Sunday, November 30, 2008

Quality Improvement from Setup Reduction

Setup reduction is usually accompanied by quality improvement. Why is that? There are several reasons: equipment improvement, elimination of adjustment, and faster feedback on quality are the key ones.

Quality improves when equipment improves: Many machines need to be overhauled and improved as part of setup reduction. Bearings may be worn, there may be oil leaks that require repair, nuts and bolts may be loose, and filters and fluids may be due for replacement. All of these repairs can lead to improvement in capability and repeatability of the machine. This will improve quality. It is also usual to move all key gauges to one point, where they can be easily monitored. This improvement will allow the operator to ensure that the machine is working at an optimum setting at all times. Again, quality will usually improve as a result. Not only machines, but tooling will be improved as part of setup reduction. With more frequent setup, weaknesses in design will be found, and improved. More frequent checks of the last part in a run will ensure that the tooling is kept properly adjusted.

Quality improves when adjustment is eliminated: A key cause of variation in quality is variation in machine settings. Many operators are constantly making small adjustments. One operator sets the machine differently from another. This lack of process control needlessly causes defects and variation. Once the correct settings have been established, there is no need for constant adjustment. It is also frequently found that purchasing agents change vendors to get a better price. While the specifications are apparently followed in material selection, small variations will be found in material quality. Setting the specification properly can be a key element in the elimination of adjustment. This also leads to better quality. The higher yield achieved justifies keeping a tighter specification, and possibly somewhat higher prices. Looking at the system as a whole, rather than from a limited perspective, shows its importance in this instance. Looking upstream, incoming quality from internal operations will also be improved, as variation that causes extended setup time for extra adjustment is discovered and corrected.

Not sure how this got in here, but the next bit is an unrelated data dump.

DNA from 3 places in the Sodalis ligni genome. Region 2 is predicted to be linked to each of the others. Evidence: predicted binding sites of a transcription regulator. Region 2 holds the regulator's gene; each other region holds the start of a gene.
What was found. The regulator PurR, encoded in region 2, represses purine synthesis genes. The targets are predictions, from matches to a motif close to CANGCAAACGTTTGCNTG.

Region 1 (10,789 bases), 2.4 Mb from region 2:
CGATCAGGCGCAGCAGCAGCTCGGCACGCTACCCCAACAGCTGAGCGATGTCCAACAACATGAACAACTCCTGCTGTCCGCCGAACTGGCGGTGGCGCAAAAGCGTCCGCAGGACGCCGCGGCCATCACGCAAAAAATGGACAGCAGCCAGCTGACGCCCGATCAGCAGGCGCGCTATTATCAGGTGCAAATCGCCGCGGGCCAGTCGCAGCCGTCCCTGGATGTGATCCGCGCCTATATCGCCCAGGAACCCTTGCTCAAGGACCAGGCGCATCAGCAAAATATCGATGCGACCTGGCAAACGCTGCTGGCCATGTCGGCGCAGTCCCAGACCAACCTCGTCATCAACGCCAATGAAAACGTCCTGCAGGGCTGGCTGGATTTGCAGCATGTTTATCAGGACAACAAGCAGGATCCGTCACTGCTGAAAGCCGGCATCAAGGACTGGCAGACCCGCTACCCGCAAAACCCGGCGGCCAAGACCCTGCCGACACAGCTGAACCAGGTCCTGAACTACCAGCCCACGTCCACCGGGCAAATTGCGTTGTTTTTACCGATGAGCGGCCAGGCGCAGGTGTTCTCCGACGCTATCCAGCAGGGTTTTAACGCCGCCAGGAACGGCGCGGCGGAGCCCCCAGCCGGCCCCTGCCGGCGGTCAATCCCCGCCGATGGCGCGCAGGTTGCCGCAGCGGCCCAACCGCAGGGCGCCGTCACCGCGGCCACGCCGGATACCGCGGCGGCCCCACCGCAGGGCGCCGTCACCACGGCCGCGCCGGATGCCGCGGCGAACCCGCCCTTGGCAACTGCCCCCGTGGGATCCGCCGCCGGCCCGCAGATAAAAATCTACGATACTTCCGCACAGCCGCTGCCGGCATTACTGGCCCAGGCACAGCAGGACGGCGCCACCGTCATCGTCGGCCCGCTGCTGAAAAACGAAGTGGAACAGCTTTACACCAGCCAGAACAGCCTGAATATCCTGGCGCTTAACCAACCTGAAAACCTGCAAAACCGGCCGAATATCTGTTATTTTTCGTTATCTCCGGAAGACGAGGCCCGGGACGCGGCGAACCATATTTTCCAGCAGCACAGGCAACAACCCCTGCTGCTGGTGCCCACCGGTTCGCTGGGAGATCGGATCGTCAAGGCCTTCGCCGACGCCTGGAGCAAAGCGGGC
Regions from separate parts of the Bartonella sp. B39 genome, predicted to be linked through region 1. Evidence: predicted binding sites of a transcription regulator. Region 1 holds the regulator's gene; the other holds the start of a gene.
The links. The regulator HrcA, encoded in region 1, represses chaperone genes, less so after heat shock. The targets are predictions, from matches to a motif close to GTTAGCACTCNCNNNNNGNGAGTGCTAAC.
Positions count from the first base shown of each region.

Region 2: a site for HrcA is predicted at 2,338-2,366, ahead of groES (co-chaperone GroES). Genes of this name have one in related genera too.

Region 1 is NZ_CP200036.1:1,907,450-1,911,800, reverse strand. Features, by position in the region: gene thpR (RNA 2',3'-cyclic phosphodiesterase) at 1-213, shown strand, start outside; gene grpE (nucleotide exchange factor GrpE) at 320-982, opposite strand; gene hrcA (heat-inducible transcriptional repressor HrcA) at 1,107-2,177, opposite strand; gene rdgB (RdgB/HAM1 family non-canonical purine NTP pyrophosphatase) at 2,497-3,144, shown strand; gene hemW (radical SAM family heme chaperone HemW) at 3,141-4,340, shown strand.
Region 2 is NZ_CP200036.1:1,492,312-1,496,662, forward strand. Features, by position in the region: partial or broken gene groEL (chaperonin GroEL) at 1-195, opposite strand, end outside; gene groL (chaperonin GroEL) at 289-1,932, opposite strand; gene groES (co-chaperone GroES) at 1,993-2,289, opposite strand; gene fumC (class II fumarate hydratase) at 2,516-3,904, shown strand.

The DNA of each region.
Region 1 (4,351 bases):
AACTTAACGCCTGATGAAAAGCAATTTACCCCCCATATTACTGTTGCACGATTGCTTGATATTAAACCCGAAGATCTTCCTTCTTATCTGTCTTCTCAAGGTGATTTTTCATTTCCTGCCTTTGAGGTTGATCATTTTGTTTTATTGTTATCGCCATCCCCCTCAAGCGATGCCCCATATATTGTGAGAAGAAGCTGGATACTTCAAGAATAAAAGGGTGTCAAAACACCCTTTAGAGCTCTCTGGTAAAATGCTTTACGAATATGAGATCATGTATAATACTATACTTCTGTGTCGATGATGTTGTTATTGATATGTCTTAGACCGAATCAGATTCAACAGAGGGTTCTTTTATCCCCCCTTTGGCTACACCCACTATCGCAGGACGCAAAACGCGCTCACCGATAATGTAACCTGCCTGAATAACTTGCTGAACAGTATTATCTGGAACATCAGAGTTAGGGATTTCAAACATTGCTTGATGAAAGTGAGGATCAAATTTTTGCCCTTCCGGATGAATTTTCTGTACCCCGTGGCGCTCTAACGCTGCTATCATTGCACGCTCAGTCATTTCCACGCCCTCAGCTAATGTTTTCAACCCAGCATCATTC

Faster feedback leads to better quality: This is a key to quality improvement through setup reduction, as long as setup reduction is followed by batch size reduction. It is possible to improve the learning curve, and to speed up the feedback cycle, when batch sizes are smaller. If a mistake is made, in features, specifications, settings, and other aspects of the production process and product design, it can be corrected next time the product is run. Faster learning also leads to reduction and even elimination of inspection throughout the process. Not having large quantities on hand that need to be depleted should a defect be found, or a design feature changed, the time to improvement is shortened, and equally important, fewer customers will have been inconvenienced. Fast improvement to a feature can also have the beneficial feature of showing the market responsiveness to customer opinion.

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